If you put your child into some form of daycare then you will soon experience a seemingly endless stream of illness that comes home with your little one. From the common cold to new rashes and pink eye, kids are full-blown germ machines.

Before I had my son I had never used a sick day. Now, it’s just a necessary reality and I’m so happy to have them.

mom taking sick child's temperature

How to Prepare

Be ready for an influx of illness.

Be aware that it’s normal for kids to come home sick on a regular basis for the first few weeks or months of daycare. They are being exposed to new kids with new germs. However, over time they will start to build up some immunity. Just think, it’s either now, or when they start school… There’s no escaping it!

Be prepared to be flexible.

Yes, you have deadlines at work but your child is your new priority. You will quickly learn that your company won’t fall apart if you miss a deadline or have to cancel a meeting.

4 – Caring About Your Job


Before you went on maternity leave you were a rock star employee who stayed late to obsess over the details of a report and perfect a presentation. But once you have a child, your priorities change.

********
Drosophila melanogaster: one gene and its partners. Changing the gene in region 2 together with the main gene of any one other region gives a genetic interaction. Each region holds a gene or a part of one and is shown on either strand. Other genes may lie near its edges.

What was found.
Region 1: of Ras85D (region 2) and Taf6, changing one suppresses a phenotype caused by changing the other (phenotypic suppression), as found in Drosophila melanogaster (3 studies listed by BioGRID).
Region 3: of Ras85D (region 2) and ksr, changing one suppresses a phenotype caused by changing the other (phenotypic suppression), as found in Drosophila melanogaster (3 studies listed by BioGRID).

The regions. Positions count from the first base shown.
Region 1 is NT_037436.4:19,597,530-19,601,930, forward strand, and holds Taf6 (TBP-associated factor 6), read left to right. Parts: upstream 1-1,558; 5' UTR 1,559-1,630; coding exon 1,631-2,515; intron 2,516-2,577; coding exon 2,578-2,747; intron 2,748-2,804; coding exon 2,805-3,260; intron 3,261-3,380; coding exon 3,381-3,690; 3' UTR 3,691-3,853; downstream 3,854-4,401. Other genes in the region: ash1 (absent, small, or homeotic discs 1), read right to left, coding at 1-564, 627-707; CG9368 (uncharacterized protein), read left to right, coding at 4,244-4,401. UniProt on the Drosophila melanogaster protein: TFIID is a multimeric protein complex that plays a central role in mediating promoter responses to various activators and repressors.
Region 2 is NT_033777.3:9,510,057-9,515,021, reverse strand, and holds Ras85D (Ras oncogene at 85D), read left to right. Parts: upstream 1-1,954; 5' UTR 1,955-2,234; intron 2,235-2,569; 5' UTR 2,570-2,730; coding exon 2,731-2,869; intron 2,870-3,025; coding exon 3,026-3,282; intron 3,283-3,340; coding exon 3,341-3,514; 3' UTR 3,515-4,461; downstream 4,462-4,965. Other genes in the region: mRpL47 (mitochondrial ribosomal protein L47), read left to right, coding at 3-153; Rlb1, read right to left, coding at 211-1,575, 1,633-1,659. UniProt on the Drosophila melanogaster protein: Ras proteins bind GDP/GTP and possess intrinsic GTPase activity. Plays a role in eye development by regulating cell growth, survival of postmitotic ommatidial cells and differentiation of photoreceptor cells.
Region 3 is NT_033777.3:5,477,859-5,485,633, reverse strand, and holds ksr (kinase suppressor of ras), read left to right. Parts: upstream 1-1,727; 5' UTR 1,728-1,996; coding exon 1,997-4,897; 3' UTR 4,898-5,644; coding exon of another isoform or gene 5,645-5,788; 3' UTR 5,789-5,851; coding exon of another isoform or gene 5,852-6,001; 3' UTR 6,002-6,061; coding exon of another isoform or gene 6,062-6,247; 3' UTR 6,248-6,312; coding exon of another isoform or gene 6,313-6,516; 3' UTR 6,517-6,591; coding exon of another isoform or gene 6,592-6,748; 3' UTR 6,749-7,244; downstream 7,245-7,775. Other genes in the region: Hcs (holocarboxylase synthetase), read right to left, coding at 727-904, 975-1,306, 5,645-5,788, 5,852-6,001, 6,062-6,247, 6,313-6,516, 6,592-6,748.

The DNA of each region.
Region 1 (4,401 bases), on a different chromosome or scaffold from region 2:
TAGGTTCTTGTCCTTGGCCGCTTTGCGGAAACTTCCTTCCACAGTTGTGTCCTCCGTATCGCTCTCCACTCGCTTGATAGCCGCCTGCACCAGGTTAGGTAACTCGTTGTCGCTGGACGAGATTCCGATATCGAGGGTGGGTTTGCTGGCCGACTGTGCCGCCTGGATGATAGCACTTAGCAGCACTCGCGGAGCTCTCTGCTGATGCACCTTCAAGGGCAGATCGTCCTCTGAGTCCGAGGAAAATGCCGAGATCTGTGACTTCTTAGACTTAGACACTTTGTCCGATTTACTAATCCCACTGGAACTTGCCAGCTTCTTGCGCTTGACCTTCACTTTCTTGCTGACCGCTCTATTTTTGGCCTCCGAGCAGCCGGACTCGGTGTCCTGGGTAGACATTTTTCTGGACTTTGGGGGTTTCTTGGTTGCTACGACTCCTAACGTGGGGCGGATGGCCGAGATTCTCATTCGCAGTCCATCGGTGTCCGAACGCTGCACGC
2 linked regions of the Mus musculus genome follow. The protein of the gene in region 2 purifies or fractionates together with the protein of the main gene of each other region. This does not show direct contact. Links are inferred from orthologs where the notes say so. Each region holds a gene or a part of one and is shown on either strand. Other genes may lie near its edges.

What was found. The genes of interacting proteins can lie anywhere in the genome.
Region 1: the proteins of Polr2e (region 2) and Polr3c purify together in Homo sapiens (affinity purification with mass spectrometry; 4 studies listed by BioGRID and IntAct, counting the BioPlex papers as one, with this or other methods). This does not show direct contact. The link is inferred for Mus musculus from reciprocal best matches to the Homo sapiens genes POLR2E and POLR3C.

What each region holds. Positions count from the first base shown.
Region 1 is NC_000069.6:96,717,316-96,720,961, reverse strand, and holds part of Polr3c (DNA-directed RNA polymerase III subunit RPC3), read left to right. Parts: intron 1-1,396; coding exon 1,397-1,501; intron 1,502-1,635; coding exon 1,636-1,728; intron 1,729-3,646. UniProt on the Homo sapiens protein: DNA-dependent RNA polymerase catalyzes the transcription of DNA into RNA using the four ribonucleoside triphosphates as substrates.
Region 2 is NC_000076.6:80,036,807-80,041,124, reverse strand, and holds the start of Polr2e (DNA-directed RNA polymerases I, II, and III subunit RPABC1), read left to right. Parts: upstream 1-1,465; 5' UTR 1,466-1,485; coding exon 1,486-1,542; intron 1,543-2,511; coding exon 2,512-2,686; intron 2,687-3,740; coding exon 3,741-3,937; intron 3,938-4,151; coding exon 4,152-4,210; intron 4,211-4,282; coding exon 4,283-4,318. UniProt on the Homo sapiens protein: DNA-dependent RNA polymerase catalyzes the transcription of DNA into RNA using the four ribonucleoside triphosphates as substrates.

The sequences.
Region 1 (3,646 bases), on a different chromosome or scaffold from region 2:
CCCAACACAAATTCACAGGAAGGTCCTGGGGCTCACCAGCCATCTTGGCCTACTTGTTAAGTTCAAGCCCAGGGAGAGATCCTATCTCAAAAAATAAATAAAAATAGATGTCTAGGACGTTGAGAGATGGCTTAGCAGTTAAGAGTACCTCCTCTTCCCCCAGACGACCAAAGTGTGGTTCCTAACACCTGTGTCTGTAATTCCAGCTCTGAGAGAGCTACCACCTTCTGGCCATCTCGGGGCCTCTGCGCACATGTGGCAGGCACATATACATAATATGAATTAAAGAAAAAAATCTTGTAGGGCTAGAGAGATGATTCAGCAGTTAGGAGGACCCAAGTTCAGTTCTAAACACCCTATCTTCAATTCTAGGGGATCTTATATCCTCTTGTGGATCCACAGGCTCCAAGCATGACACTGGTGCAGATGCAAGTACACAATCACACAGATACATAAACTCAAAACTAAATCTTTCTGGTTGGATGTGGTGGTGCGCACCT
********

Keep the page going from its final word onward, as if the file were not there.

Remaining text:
Being the perfect employee might not seem as important as getting home to your precious baby to spend the evening hours playing and reading books.

woman returns to work after maternity leaving leads a team meeting discussing the customer journey

How to Prepare

Give yourself time to adjust.

Going back to work is a really big change. You have just gone through a life-transforming event and being away from your child and trying to adjust back into the role of a professional can be jarring. But rest assured, it will get easier.

You will become more productive.

There’s research to back this up! According to a 2014 study by the Federal Reserve Bank of St. Louis, employees who had two or more children were more productive than those who had only one child or no children. When you want to get back to your family or know you have a 5:00 pm daycare deadline you will get your work done faster.

5 – Logistics


When you go back to work, there are a lot of moving parts. Staying at home with a baby is one of the most challenging jobs in the world. However, it’s nice to be able to wake up and already be at your workplace… no need to get dressed or commute. When you go back to work you have to be more organized.